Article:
Random Thoughts

Given its rampant crime, corruption and money issues, a lot of residents of Illinois publicly wish they could give Chicago away. They almost never had it at all.

The original proposed northern boundary of Illinois was a straight line from the southernmost tip of Lake Michigan to just south of the Rock and Mississippi River confluence - had it been approved,  the northern 51 miles of the Illinois Territory would have become Wisconsin when it became a state in 1848.


George Clooney used to copy my haircuts.

People who knew me in the 1990s always marveled at my classic, parted-on-the-side, immaculately coiffed style. It was retro, just like the term "marvelous' is today. Prior to that, I had a classic Caesar no-part look. He showed up in the television show "E.R." sporting that and I dismissed it as coincidence but when he then jumped onto my "Mad Men without the goop" look, I became suspicious and switched again, to a slicked-back "1980s martial arts villain" look, before changing to what I have now; a random part, more California, less Northeast serious. When you are young, it is a struggle to be taken seriously in the physics and engineering world but I am older now, so it's all cowboy boots and casual.


Charles Hard Townes (AP Photo)

Charles Townes has a lot going for him; he just saw his 99th birthday and 500 people showed up to cheer for him. He has a Nobel prize and a younger wife - Frances is 98.

Oh, and he invented the laser, which just about everyone on planet Earth has heard of.

Mission Accomplished. Now it's time to go back home.

After two space shuttle missions and almost two decades, astronaut Mike Massimino has left NASA for Columbia University in New York. During the final servicing mission of the Hubble Space Telescope in 2009, Massimino became the first astronaut to tweet from space, and he now has nearly 1.3 million followers.


"Going Deep" With David Rees premieres tonight on National Geographic Channel and if you have little time to decide whether or not to watch it, you are in luck because I can be brief - it's a good show.

"Going Deep" is fun for all ages and levels of expertise because he starts into the concepts and then really goes deep, just like he says he will.

How deep is science writing these days? Pretty darn deep.

Way back when Science 2.0 started there were not a lot of great science writers. There were well-known ones, but not great ones. Journalism was in flux and mainstream media didn't respect it much, and scientists respected science journalism even less than media corporations did. The best writers just didn't go into science journalism. One of the reasons that a pillar of the Science 2.0 mission was revamping science 'communication' was because the public had stopped respecting journalists and scientists felt like they got a lot of things wrong. If science journalism couldn't win Pulitzer Prizes, at least it could be accurate and that meant making scientists the journalists.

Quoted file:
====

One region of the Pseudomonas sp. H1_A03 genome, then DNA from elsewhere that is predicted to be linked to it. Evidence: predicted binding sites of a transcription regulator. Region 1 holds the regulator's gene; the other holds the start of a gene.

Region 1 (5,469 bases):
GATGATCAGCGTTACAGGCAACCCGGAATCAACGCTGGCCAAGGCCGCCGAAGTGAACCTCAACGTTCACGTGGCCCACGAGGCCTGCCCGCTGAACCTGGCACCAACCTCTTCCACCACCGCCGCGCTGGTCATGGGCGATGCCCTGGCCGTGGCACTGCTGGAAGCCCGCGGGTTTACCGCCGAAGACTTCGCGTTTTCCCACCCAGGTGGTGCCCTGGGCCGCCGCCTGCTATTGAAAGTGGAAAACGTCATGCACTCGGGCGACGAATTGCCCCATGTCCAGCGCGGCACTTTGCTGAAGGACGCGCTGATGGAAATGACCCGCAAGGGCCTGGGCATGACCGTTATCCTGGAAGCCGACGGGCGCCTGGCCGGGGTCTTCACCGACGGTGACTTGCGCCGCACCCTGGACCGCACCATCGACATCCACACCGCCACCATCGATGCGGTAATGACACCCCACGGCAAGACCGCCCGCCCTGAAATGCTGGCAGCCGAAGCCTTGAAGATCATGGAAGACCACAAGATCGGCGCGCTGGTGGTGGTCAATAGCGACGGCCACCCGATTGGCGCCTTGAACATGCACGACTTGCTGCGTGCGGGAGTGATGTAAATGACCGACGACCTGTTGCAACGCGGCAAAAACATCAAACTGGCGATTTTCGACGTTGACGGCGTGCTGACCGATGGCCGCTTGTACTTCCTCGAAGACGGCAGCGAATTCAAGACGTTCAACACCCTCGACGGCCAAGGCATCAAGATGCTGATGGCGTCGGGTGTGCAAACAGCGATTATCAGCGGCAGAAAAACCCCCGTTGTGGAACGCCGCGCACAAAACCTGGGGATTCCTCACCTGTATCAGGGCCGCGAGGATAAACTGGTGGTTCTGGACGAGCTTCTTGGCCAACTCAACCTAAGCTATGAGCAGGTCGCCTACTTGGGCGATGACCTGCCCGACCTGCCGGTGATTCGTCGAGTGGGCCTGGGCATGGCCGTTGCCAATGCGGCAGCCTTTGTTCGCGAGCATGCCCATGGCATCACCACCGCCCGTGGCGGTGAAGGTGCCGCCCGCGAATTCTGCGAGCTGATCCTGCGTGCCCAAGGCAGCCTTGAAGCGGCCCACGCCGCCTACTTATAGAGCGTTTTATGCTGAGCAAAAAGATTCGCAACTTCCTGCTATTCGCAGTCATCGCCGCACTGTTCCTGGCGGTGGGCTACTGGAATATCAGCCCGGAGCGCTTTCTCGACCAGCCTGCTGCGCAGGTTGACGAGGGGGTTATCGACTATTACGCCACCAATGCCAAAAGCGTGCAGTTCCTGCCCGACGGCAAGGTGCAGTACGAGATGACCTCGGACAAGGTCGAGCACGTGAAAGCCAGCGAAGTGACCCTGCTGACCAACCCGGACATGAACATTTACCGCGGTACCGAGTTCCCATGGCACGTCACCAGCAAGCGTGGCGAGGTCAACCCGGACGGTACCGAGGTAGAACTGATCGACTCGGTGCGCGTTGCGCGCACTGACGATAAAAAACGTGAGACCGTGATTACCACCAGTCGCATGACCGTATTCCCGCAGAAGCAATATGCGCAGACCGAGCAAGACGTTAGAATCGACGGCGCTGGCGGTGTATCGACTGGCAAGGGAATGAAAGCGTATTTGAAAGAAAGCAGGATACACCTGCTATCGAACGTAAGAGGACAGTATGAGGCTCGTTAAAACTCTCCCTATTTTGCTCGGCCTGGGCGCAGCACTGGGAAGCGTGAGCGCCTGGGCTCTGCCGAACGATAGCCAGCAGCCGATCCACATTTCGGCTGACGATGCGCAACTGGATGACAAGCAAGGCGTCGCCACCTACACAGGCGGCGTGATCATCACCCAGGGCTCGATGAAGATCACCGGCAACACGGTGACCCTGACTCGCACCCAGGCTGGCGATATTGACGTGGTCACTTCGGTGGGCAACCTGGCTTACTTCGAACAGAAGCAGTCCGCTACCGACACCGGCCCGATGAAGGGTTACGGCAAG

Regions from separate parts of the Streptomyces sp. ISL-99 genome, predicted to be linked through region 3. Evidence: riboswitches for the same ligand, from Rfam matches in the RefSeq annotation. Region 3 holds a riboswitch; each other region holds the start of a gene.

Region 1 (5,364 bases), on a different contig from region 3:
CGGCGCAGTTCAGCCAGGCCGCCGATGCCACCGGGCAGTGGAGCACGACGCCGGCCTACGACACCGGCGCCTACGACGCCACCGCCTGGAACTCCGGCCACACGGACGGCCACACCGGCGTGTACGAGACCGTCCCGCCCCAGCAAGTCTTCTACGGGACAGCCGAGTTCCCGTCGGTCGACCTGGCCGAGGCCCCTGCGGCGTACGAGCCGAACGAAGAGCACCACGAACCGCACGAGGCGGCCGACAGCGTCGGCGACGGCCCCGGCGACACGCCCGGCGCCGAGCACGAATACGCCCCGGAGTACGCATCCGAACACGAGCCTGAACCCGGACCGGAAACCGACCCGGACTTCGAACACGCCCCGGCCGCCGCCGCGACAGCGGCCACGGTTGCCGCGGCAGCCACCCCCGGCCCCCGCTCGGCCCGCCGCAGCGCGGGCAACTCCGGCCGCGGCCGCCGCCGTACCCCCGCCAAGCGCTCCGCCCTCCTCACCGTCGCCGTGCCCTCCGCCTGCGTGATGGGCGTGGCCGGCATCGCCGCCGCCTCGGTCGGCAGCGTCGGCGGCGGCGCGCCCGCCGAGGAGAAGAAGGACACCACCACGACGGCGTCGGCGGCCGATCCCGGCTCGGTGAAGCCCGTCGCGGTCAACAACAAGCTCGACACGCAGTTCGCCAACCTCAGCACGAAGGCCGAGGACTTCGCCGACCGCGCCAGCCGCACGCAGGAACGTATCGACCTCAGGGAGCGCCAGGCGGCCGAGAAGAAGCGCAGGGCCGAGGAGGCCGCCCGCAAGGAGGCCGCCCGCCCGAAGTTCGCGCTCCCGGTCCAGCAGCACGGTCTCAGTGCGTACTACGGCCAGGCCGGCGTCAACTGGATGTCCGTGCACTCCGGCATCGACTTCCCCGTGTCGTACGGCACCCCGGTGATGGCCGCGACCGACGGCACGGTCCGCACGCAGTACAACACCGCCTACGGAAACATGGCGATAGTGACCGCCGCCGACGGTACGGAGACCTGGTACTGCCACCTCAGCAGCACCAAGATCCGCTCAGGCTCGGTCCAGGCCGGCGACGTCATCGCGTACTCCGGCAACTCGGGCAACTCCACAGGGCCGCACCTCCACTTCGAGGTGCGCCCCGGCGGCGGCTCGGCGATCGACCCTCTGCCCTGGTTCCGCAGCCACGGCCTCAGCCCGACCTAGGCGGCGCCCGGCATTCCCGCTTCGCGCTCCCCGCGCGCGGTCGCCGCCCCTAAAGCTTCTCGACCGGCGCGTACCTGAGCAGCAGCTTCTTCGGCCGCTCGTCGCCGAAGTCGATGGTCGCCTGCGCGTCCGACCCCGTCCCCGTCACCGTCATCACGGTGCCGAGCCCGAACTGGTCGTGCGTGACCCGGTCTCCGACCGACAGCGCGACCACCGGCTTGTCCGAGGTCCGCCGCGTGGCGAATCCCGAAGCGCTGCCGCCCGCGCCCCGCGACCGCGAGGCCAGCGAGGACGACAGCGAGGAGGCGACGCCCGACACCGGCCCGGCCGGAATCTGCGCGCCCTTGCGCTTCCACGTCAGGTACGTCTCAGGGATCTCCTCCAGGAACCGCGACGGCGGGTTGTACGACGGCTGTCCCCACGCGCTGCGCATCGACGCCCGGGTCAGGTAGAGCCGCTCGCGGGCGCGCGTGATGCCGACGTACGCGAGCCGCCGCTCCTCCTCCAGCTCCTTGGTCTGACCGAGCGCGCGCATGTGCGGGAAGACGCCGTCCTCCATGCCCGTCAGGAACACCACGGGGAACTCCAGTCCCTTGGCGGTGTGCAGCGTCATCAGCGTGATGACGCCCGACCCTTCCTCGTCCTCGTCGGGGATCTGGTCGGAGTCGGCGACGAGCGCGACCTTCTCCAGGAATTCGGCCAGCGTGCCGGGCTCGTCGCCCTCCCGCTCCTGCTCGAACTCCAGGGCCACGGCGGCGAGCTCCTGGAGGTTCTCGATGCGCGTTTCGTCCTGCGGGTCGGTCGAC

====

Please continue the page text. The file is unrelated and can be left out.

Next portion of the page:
ZOOLOGISTS ANNOUNCED THE discovery of a tiny, super-cute new primate which can kill a human by licking its elbow. I am not making this up. 

The new species of loris found in the Philippines has a poison gland at its elbow, says the American Journal of Primatology. If the creature feels threatened, it attempts to grabs a slurp of poison before biting the attacker.

American science media is constantly going on about evolution and climate change deniers - sometimes even inventing assaults on evolution that don't exist - but when it comes to quasi-religious beliefs about energy and medical science, we get a whole slew of rationalizations about how people just don't trust corporations, or they have ethical issues or whatever.

And then there's food. The intellectual food obfuscation in order to avoid discussing the obvious demographic that embrace food pseudoscience is truly dizzying. American Shamanism is alive and well and its temples are in a Whole Foods store.
Burned Plan

Burned Plan

Jun 10 2014 | 2 comment(s)

The fault, dear Brutus, is not in our stars, but in ourselves….” Shakespeare’s Julius Caesar, Act 1, scene 2.
Our fire problem has been a long time in the making. It did not happen overnight. We will not fix it overnight, perhaps we never will.

 Library of Congress. Coeur d'Alene National Forest, Idaho. Photo taken between 1909 and 1920. Photo Credit: Library of Congress.

This Father’s Day, for the first time in my life, I find myself nearly struck dumb with fear. I am the proud father of a one-year-old boy and a four-year-old girl whom I love more than the sun and the moon – more than I love my own being. I am also the founder and CEO of an addiction treatment center, where I see the horrors of what can happen to human beings through their own bad choices and being taken advantage of by others. Until this year my kids seemed so little, so young. They were at home; I could protect them. This year, I am looking at kindergartens for my eldest and I can’t help but see the world through the lens of my profession.